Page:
Very few and very far between are cases in which the holder of a minority membership interest in a New York LLC — with or without a written operating agreement — prevails in an action brought under section 702 of the New York LLC Law for judicial dissolution. Mainly that’s because the statute’s “not reasonably practicable” standard as interpreted by the courts is limited to a showing of the LLC’s failed purpose or financial failure, and thus excludes as grounds for dissolution oppression, fraud, or other overreaching conduct by the majority directed at the minority.

Last week, in one of the rare exceptions to the general rule, Nassau County Commercial Division Justice Timothy S. Driscoll handed down a post-trial decision granting the judicial dissolution petition of two individuals holding a collective 42% membership interest in an LLC that operates a gymnastic facility. In Matter of D’Errico (Epic Gymnastics, LLC), Decision & Order, Index No. 610084/2016 [Sup Ct Nassau County Aug. 21, 2018], Justice Driscoll held that dissolution under section 702 was warranted where, after dissension arose, the majority members formed a new, similarly named entity to collect the subject LLC’s revenues and to dole them out to the subject LLC if, as, and when the majority members saw fit, thereby reducing the subject LLC to a “marionette to be manipulated at will by [the new LLC].”

The decision deserves attention, not only in respect of its navigation of the prevailing dissolution standard articulated by the Appellate Division, Second Department, in the 1545 Ocean Avenue case, but also as a cautionary lesson for business divorce counsel about the potential backfire of overly aggressive self-help measures undertaken by controllers in response to perceived acts of disloyalty or abandonment by minority members. Continue Reading Gymnastics Business Falls Off the Beam in LLC Dissolution Case

Douglas K. Moll, Professor of Law at the University of Houston Law Center, is well known to business divorce aficionados for his many scholarly articles examining minority oppression and fiduciary duty in close corporations and LLCs, and as co-author with Robert Ragazzo of one of the leading treatises on closely held business organizations. He’s also familiar to regular readers of this blog, having been featured previously in an online interview and in Episode #8 of the Business Divorce Roundtable podcast.

Professor Moll recently published yet another, terrific article entitled Judicial Dissolution of the Limited Liability Company: A Statutory Analysis (19 Tennessee Journal of Business Law 81 [2017]) in which he brings some much-needed perspective to the statutory landscape of the diverse grounds for judicial dissolution of LLCs found among the fifty states, the District of Columbia, and the several uniform and model acts promulgated since the 1990s. From the article’s abstract:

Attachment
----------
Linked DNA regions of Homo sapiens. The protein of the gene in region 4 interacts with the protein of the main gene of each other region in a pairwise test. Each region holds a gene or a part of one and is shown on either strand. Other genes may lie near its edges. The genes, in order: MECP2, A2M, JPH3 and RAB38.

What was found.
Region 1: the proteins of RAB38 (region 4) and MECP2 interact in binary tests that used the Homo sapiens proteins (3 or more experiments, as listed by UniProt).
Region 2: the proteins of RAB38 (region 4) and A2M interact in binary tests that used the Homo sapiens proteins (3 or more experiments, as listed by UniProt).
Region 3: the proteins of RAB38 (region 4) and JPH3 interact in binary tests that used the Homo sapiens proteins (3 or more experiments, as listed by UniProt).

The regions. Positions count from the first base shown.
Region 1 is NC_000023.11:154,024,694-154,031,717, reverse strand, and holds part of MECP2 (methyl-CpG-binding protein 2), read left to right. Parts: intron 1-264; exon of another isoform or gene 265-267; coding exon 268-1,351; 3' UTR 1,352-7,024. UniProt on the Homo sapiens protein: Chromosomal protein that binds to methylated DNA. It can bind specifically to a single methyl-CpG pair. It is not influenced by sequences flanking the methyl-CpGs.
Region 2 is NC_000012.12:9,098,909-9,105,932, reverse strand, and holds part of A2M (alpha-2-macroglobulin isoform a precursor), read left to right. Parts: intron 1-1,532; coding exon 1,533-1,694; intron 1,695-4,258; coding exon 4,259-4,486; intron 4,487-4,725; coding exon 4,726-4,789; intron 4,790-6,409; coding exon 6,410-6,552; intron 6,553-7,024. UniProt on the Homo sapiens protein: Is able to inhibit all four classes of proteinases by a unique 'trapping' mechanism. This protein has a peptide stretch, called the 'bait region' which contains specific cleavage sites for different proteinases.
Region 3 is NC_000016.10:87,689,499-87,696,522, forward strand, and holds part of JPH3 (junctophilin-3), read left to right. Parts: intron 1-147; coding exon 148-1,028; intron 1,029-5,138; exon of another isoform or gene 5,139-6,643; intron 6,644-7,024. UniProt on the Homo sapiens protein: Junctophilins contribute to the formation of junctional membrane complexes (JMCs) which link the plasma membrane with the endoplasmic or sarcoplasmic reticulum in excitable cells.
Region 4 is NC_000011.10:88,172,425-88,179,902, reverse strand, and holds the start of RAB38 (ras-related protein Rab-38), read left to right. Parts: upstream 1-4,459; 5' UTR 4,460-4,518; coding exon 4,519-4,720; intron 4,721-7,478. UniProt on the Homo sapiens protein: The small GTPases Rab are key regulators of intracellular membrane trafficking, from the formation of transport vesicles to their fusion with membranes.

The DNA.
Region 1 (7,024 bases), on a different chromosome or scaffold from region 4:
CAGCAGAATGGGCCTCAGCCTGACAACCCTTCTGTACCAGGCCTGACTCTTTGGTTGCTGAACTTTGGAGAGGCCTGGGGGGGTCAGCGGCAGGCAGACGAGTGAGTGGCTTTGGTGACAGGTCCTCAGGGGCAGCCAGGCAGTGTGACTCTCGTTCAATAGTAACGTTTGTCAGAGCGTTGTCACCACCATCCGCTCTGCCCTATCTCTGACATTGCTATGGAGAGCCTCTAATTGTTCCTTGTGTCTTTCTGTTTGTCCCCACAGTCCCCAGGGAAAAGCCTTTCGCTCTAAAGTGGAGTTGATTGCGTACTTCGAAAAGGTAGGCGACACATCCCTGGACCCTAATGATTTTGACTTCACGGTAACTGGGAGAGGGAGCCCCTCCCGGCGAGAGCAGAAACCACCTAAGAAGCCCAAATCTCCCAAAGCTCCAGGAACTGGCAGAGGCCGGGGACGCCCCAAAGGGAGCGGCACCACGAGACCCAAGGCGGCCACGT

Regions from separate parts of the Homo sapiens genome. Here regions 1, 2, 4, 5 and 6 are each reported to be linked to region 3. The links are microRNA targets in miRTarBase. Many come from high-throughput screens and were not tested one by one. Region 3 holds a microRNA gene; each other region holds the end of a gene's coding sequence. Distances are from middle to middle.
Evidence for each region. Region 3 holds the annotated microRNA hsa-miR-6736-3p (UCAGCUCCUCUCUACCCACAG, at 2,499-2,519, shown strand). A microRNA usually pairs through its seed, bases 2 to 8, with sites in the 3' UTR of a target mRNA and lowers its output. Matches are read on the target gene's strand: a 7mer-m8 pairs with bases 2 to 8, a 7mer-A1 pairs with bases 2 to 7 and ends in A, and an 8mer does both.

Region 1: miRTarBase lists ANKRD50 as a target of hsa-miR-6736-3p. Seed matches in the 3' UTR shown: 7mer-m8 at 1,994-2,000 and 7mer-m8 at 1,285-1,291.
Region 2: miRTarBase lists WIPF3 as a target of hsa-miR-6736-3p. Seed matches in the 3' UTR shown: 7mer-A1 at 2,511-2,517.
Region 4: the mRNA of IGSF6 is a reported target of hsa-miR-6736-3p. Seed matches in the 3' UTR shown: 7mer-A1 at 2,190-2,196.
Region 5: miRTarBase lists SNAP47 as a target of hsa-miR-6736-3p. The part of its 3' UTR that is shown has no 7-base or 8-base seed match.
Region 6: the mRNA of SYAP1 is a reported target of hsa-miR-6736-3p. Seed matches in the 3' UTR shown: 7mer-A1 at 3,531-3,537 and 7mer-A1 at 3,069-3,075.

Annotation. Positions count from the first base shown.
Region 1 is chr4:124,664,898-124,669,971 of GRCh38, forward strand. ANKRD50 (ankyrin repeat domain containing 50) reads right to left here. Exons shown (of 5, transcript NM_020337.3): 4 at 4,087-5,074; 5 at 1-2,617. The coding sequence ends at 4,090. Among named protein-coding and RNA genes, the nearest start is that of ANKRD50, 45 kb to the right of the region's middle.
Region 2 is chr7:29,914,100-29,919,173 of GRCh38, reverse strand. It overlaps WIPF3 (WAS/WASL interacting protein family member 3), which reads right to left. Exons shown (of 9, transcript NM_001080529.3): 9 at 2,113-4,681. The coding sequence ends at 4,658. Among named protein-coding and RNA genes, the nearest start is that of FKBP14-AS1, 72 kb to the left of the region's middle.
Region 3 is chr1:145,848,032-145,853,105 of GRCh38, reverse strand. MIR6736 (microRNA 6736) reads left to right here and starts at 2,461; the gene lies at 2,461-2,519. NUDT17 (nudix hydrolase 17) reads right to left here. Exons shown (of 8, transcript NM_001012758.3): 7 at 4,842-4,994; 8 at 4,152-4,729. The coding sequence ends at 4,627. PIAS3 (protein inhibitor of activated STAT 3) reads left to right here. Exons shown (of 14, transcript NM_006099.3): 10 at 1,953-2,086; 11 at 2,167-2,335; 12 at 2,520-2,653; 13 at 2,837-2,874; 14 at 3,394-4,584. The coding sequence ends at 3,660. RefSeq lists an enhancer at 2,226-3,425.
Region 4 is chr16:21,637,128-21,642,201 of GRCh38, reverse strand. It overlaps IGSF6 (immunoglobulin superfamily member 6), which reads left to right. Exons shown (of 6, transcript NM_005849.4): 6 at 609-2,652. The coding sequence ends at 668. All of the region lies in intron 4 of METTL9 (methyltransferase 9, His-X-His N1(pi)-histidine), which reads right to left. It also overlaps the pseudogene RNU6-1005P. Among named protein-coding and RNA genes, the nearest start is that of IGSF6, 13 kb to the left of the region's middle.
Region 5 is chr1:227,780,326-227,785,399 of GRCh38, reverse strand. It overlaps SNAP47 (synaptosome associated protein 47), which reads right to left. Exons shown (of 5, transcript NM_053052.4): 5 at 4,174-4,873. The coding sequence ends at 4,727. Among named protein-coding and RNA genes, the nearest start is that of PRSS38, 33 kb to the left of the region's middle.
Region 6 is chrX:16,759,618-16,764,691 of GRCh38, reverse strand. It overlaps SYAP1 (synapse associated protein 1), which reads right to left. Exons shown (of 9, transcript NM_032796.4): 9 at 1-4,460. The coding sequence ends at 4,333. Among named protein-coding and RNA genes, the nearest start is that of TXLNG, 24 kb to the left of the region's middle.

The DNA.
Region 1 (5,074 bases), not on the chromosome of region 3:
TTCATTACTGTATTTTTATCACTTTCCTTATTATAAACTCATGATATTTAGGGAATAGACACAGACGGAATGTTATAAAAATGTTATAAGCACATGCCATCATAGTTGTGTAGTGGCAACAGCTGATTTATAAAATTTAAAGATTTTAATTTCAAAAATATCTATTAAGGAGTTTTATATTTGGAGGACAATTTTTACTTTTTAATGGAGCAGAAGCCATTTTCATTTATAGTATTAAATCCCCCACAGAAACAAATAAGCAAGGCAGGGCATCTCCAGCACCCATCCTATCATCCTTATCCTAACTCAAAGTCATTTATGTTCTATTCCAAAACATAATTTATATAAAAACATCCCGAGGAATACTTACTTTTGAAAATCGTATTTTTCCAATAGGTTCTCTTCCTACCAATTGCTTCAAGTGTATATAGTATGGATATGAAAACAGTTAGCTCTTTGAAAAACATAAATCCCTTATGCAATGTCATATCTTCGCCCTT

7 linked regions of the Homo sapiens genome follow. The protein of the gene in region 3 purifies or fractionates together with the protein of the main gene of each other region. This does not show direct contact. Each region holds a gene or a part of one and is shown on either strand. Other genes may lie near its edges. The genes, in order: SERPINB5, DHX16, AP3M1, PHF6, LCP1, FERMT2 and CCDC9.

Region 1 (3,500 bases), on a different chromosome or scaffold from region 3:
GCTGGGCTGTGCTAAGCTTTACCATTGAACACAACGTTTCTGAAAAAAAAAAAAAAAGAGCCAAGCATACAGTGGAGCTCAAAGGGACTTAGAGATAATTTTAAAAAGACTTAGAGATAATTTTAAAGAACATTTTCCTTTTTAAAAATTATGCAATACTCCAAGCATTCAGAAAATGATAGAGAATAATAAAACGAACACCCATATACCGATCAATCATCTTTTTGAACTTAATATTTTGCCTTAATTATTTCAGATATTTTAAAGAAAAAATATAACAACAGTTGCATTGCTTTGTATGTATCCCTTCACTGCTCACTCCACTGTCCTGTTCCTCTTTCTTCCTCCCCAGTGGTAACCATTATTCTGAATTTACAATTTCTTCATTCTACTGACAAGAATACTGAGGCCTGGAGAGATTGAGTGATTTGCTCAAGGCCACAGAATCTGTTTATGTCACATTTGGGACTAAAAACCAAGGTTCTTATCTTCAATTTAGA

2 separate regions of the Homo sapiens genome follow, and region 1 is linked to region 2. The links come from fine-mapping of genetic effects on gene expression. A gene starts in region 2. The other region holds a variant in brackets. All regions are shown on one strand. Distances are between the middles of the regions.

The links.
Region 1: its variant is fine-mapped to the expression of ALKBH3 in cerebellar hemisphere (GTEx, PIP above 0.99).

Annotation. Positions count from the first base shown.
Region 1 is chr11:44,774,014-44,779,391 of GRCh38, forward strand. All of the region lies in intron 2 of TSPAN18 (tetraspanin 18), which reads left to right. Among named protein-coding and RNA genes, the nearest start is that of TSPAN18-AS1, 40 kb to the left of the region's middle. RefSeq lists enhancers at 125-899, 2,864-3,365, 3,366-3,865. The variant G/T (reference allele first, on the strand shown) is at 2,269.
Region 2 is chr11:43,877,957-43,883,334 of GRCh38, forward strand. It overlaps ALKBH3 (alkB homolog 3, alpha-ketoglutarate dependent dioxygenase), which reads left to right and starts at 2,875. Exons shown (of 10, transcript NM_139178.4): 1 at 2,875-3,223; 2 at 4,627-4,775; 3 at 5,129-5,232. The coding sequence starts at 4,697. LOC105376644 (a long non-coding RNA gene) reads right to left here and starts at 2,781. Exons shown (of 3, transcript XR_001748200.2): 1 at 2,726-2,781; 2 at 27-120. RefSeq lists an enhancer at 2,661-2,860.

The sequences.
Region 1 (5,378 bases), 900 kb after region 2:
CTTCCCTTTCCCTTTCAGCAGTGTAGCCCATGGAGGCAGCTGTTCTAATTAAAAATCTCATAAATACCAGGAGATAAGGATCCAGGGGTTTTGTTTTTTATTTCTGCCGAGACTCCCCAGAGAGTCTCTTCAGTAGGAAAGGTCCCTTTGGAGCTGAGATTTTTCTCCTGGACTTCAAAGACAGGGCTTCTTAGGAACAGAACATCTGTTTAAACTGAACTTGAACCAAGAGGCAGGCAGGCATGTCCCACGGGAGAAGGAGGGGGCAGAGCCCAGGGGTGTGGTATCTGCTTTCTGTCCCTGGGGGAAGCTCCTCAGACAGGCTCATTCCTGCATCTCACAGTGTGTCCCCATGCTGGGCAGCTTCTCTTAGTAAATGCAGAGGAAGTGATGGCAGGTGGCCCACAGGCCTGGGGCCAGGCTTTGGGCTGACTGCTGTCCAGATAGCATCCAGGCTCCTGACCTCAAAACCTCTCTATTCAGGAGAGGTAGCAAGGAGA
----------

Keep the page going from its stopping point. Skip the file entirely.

This article, prepared for the Business Law Prof Blog 2017 Symposium, examines the statutory grounds available to members who seek judicial dissolution of an LLC in all fifty states plus the District of Columbia. I also examined the judicial dissolution grounds in five model statutes: the 1992 Prototype LLC Act, the 2011 Revised Prototype LLC Act, the 1996 Uniform LLC Act, the 2006 Revised Uniform LLC Act, and the 2013 Revised Uniform LLC Act. Two charts are provided – one that provides the judicial dissolution grounds for each statute, and one that tabulates the different approaches.

Part I summarizes the methodology used and highlights the frequency of various statutory provisions. Part II analyzes two particular provisions—dissolution if it is not reasonably practicable to carry on the LLC’s business in conformity with its governing documents, and dissolution as a result of oppressive conduct by those in control. With respect to the “not reasonably practicable” language, the article argues that the impracticability of carrying on the business in conformity with either the certificate or the operating agreement should result in dissolution, but there is confusion over which statutory articulation is consistent with this result. With respect to the oppressive conduct ground, this article provides some possible explanations for why oppression-related dissolution statutes are less common in the LLC setting than in the corporation context.

Happily, Professor Moll accepted my return invitation to the podcast to discuss his findings. In the interview, a link to which appears below, Professor Moll highlights some surprising variations among the statutory expression of the prevailing not-reasonably-practicable dissolution standard. He also discusses some of the reasons for the relative scarcity — compared to close corporation statutes — of minority oppression as ground for judicial dissolution of LLCs, and the competing forces of freedom of contract and judicial paternalism that continue to shape the evolving statutory and common-law jurisprudence governing internal relations among LLC members.

Give it a listen. I guarantee you’ll be glad you did.

 

The dog days of August are upon us, a perfect time as I do each year to offer vacationing readers some lighter fare consisting of summaries of a few recent decisions of interest involving disputes between business co-owners.